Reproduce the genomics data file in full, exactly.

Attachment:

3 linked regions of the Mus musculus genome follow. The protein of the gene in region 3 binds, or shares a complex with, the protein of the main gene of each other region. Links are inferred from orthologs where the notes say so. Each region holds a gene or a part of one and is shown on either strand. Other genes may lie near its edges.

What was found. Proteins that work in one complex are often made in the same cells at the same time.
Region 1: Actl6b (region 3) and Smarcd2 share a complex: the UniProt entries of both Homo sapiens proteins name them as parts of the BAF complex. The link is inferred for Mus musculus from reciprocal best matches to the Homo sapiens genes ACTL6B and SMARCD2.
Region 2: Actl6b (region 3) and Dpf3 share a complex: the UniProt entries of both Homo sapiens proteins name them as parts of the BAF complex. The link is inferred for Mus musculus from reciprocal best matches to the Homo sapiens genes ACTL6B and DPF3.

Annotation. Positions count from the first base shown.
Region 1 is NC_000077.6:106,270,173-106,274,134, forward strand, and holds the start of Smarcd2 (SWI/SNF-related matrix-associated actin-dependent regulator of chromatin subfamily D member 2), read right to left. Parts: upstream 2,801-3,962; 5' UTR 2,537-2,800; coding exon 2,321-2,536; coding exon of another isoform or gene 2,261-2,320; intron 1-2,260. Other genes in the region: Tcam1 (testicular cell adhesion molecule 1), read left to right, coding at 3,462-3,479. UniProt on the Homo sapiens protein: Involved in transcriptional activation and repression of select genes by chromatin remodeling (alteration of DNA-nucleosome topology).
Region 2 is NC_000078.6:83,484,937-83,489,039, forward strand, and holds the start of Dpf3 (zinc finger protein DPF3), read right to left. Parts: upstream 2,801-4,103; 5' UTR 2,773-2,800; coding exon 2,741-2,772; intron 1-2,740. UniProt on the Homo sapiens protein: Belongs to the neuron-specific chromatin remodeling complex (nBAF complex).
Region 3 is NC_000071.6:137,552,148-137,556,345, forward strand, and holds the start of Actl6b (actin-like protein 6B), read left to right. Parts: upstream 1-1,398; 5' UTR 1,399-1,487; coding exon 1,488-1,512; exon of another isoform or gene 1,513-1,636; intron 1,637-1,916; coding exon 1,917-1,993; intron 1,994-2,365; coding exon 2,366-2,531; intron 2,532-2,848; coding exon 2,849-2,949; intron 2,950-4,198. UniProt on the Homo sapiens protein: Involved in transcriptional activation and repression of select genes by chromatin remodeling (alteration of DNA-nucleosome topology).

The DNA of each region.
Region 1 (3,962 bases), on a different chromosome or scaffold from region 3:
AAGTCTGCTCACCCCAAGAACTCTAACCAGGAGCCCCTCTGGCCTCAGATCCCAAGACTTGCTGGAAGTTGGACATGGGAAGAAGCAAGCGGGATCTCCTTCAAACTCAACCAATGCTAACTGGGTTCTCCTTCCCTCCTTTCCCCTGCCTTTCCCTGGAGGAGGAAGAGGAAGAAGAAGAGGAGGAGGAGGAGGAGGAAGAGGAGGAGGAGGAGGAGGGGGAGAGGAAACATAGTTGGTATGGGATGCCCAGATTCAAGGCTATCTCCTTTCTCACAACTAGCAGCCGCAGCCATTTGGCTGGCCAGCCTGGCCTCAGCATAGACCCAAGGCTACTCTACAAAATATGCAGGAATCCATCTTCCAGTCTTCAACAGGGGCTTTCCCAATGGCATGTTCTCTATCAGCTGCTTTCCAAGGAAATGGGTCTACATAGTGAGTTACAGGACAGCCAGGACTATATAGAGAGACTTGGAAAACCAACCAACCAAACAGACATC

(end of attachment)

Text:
3 linked regions of the Mus musculus genome follow. The protein of the gene in region 3 binds, or shares a complex with, the protein of the main gene of each other region. Links are inferred from orthologs where the notes say so. Each region holds a gene or a part of one and is shown on either strand. Other genes may lie near its edges.

What was found. Proteins that work in one complex are often made in the same cells at the same time.
Region 1: Actl6b (region 3) and Smarcd2 share a complex: the UniProt entries of both Homo sapiens proteins name them as parts of the BAF complex. The link is inferred for Mus musculus from reciprocal best matches to the Homo sapiens genes ACTL6B and SMARCD2.
Region 2: Actl6b (region 3) and Dpf3 share a complex: the UniProt entries of both Homo sapiens proteins name them as parts of the BAF complex. The link is inferred for Mus musculus from reciprocal best matches to the Homo sapiens genes ACTL6B and DPF3.

Annotation. Positions count from the first base shown.
Region 1 is NC_000077.6:106,270,173-106,274,134, forward strand, and holds the start of Smarcd2 (SWI/SNF-related matrix-associated actin-dependent regulator of chromatin subfamily D member 2), read right to left. Parts: upstream 2,801-3,962; 5' UTR 2,537-2,800; coding exon 2,321-2,536; coding exon of another isoform or gene 2,261-2,320; intron 1-2,260. Other genes in the region: Tcam1 (testicular cell adhesion molecule 1), read left to right, coding at 3,462-3,479. UniProt on the Homo sapiens protein: Involved in transcriptional activation and repression of select genes by chromatin remodeling (alteration of DNA-nucleosome topology).
Region 2 is NC_000078.6:83,484,937-83,489,039, forward strand, and holds the start of Dpf3 (zinc finger protein DPF3), read right to left. Parts: upstream 2,801-4,103; 5' UTR 2,773-2,800; coding exon 2,741-2,772; intron 1-2,740. UniProt on the Homo sapiens protein: Belongs to the neuron-specific chromatin remodeling complex (nBAF complex).
Region 3 is NC_000071.6:137,552,148-137,556,345, forward strand, and holds the start of Actl6b (actin-like protein 6B), read left to right. Parts: upstream 1-1,398; 5' UTR 1,399-1,487; coding exon 1,488-1,512; exon of another isoform or gene 1,513-1,636; intron 1,637-1,916; coding exon 1,917-1,993; intron 1,994-2,365; coding exon 2,366-2,531; intron 2,532-2,848; coding exon 2,849-2,949; intron 2,950-4,198. UniProt on the Homo sapiens protein: Involved in transcriptional activation and repression of select genes by chromatin remodeling (alteration of DNA-nucleosome topology).

The DNA of each region.
Region 1 (3,962 bases), on a different chromosome or scaffold from region 3:
AAGTCTGCTCACCCCAAGAACTCTAACCAGGAGCCCCTCTGGCCTCAGATCCCAAGACTTGCTGGAAGTTGGACATGGGAAGAAGCAAGCGGGATCTCCTTCAAACTCAACCAATGCTAACTGGGTTCTCCTTCCCTCCTTTCCCCTGCCTTTCCCTGGAGGAGGAAGAGGAAGAAGAAGAGGAGGAGGAGGAGGAGGAAGAGGAGGAGGAGGAGGAGGGGGAGAGGAAACATAGTTGGTATGGGATGCCCAGATTCAAGGCTATCTCCTTTCTCACAACTAGCAGCCGCAGCCATTTGGCTGGCCAGCCTGGCCTCAGCATAGACCCAAGGCTACTCTACAAAATATGCAGGAATCCATCTTCCAGTCTTCAACAGGGGCTTTCCCAATGGCATGTTCTCTATCAGCTGCTTTCCAAGGAAATGGGTCTACATAGTGAGTTACAGGACAGCCAGGACTATATAGAGAGACTTGGAAAACCAACCAACCAAACAGACATC